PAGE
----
So we all remember Karl putting clogs down the runway for the Chanel Spring 2010 show. I mean, it was kind of hard to forget ... clogs? But, somehow, they looked pretty good, considering what they were, and now clogs are on peoples' minds again.
The trick is in how you do clogs. Crocks, nurse shoes, Dutch wooden clogs, and the other sorts of things that pop into your head when you think of clogs are what you want to try and avoid. Clogs need to look a little edgy to avoid that child-like round-toe nostalgia of middle school days, when they usually were made of denim and had embroidered butterflies or other such nonsense on them. Which is why, we can safely say, Karl felt confident about his: perfectly sized metallic studs lining the shape of the foot, thick wooden heels and platforms, a barely-there seam reminiscent of a steel toe. But pair that with cream and you have something completely new and fresh.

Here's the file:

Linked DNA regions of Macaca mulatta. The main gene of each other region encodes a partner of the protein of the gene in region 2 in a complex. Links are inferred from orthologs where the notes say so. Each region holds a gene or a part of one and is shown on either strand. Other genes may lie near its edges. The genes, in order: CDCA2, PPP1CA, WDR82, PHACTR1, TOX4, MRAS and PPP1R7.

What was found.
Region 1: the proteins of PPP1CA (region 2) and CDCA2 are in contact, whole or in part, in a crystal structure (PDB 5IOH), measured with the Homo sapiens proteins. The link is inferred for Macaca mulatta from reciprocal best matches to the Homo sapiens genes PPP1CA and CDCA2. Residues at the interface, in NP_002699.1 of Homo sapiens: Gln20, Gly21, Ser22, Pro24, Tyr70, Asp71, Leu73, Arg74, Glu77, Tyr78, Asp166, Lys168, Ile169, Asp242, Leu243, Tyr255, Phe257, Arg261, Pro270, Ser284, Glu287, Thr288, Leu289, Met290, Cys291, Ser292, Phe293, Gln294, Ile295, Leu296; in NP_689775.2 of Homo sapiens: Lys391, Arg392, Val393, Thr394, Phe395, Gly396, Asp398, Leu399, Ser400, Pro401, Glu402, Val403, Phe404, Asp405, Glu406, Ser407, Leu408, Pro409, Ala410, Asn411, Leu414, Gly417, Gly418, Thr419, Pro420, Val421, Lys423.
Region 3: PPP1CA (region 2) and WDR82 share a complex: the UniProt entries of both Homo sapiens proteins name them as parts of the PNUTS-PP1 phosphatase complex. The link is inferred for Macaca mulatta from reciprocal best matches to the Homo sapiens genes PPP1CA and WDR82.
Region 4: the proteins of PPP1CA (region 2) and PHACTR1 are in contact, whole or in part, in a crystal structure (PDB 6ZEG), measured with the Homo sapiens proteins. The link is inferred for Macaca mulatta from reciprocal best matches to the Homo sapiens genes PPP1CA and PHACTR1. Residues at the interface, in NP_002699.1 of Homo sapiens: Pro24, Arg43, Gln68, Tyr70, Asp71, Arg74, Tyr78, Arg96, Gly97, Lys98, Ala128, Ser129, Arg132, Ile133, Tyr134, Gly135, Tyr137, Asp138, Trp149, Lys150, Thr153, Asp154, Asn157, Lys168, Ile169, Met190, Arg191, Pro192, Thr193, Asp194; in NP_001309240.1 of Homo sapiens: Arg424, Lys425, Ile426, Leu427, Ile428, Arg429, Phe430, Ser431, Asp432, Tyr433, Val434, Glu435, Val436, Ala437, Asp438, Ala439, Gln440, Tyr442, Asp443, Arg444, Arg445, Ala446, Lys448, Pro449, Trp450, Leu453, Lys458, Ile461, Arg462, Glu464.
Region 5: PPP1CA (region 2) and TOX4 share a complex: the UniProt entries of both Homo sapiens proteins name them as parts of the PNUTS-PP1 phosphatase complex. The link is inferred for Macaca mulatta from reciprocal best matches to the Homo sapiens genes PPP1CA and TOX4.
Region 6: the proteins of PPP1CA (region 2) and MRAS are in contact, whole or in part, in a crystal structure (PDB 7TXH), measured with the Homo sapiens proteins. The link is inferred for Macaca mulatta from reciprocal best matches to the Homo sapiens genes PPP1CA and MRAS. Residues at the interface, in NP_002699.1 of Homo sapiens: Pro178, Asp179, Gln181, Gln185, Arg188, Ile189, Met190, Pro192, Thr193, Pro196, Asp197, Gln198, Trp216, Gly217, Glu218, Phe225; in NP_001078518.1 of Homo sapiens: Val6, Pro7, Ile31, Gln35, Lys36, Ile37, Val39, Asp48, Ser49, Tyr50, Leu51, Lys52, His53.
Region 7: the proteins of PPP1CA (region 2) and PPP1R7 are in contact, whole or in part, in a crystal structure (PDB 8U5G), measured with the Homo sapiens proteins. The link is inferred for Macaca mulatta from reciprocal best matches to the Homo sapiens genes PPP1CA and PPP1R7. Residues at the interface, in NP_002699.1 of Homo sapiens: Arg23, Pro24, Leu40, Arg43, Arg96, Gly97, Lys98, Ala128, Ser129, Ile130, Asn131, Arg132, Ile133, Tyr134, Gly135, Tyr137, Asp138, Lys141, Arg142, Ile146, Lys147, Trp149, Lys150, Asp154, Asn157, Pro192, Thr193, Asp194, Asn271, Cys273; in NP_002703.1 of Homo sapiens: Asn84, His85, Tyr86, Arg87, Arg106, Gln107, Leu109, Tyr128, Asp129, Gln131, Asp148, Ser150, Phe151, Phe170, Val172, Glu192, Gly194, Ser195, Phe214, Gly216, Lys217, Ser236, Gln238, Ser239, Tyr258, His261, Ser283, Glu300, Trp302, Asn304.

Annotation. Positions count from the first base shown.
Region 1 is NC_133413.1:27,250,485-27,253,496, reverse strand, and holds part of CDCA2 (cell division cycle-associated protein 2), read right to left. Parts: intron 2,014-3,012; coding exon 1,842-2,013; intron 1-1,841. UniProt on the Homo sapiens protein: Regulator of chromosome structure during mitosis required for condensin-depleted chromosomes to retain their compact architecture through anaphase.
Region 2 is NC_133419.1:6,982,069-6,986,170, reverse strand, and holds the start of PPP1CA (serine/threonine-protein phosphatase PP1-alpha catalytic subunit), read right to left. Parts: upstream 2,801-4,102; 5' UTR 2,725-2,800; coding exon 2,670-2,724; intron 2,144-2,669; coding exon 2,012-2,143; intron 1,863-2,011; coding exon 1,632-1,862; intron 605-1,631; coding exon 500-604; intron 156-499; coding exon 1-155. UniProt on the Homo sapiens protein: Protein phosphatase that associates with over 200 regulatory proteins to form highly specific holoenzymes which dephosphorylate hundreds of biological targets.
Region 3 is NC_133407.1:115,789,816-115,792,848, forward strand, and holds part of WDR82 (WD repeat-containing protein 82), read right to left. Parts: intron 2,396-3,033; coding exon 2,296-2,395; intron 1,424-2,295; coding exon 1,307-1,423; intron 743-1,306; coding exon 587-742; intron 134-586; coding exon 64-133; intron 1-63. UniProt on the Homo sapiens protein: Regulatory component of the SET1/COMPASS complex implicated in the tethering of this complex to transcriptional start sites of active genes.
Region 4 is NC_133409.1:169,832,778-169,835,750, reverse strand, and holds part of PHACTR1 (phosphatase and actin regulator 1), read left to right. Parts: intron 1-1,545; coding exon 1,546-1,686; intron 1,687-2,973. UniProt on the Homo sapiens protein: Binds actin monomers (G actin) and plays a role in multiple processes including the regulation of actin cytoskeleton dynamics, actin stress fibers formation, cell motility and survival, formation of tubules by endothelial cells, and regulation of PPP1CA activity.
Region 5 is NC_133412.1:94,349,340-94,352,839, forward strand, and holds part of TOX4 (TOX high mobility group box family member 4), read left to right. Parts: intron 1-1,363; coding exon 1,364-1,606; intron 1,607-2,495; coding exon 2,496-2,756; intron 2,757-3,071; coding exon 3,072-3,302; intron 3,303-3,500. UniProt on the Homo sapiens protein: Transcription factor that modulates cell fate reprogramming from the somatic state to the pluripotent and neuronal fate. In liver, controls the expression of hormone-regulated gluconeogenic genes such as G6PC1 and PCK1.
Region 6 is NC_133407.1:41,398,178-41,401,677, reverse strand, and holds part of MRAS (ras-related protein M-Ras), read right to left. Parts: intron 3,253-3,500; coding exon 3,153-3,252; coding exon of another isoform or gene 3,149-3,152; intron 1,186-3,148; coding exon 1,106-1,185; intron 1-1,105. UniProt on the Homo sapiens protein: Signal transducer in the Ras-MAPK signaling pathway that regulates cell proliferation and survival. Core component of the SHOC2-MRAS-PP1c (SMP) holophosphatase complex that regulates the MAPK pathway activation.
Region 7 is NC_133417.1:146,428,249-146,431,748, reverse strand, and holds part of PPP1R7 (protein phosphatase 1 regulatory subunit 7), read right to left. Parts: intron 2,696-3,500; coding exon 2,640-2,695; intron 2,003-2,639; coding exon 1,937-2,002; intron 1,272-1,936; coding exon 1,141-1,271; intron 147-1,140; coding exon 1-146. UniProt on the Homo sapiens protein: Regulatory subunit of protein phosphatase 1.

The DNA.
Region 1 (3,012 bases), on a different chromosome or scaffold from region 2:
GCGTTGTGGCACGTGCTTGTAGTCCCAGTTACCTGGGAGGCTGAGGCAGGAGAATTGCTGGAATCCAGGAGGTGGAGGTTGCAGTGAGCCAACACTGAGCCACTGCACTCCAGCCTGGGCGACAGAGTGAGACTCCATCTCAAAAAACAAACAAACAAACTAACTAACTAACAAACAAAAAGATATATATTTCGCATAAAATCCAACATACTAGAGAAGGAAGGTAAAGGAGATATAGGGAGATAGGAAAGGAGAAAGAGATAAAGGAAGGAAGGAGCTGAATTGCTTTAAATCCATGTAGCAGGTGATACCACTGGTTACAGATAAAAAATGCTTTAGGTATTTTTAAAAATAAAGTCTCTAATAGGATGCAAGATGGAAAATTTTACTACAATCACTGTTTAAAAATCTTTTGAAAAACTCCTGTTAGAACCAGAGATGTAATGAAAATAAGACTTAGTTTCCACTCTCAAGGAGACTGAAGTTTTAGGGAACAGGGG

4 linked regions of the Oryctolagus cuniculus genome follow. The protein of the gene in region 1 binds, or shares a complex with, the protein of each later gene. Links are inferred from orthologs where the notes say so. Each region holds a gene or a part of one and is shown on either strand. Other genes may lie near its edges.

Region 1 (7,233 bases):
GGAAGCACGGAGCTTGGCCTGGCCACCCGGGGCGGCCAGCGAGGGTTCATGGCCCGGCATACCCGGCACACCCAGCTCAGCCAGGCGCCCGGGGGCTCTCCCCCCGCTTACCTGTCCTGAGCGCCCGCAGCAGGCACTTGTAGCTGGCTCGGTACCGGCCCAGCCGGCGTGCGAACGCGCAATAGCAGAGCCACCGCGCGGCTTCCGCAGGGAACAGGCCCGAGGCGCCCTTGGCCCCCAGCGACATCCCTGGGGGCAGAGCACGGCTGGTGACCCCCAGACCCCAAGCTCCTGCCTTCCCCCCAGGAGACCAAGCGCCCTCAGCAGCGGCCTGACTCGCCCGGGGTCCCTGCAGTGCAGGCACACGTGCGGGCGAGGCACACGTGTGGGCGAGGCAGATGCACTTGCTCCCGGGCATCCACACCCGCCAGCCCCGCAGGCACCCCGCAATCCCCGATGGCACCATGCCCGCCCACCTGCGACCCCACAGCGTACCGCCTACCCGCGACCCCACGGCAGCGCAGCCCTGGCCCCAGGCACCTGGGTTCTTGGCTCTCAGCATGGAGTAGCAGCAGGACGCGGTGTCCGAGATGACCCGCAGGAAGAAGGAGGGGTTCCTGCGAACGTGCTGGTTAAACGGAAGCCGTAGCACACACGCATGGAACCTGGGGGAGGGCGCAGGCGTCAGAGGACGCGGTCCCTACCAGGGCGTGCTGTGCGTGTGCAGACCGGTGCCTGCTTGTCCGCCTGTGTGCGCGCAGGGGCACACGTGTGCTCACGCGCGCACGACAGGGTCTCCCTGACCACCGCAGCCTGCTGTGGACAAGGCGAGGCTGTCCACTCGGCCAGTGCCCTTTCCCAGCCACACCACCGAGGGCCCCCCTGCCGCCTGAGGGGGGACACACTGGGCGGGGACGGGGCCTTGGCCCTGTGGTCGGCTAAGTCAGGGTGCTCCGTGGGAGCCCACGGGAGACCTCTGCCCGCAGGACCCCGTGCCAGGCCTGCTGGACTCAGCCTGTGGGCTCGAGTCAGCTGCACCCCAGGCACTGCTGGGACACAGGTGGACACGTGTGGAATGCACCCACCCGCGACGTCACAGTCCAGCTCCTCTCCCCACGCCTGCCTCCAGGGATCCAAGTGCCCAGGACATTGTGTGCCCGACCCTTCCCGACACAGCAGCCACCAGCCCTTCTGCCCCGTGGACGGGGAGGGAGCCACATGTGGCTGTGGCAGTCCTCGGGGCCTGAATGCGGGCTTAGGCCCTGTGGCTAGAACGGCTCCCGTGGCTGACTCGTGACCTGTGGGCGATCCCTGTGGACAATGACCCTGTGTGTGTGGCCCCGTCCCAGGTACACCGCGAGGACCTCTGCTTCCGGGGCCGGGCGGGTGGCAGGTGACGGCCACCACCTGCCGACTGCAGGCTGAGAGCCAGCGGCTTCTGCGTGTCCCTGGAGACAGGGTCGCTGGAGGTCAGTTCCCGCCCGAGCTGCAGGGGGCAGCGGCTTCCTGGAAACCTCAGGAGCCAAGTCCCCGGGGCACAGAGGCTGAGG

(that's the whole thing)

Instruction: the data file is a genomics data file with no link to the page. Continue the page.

But you can't just walk down the street in these wearing just anything. Only models can do that.
On that note, I bought a pair of shoes today that slightly, slightly resemble clogs. Only in the way that the back part of the shoe that covers the heel is hardly there and the rest of my foot is covered. Of course there is a heel, so they become fashion forward. Flat clogs aren't okay yet. And since I'm not ready for Karl's homage to slightly sweet, edgy prairie girls, they are black suede.
Which gets me thinking, who is ready for that? Or rather, who has gone there? Maybe be all need a little inspiration because sometimes the fashion world can be rather scary. So without further ado, a few people who have somehow made clogs wearable and chic, via Chictopia:
Convinced? You should be. Although my shoes aren't clogs, per se, they are a lot closer to the trend than I've ever gotten. Baby steps.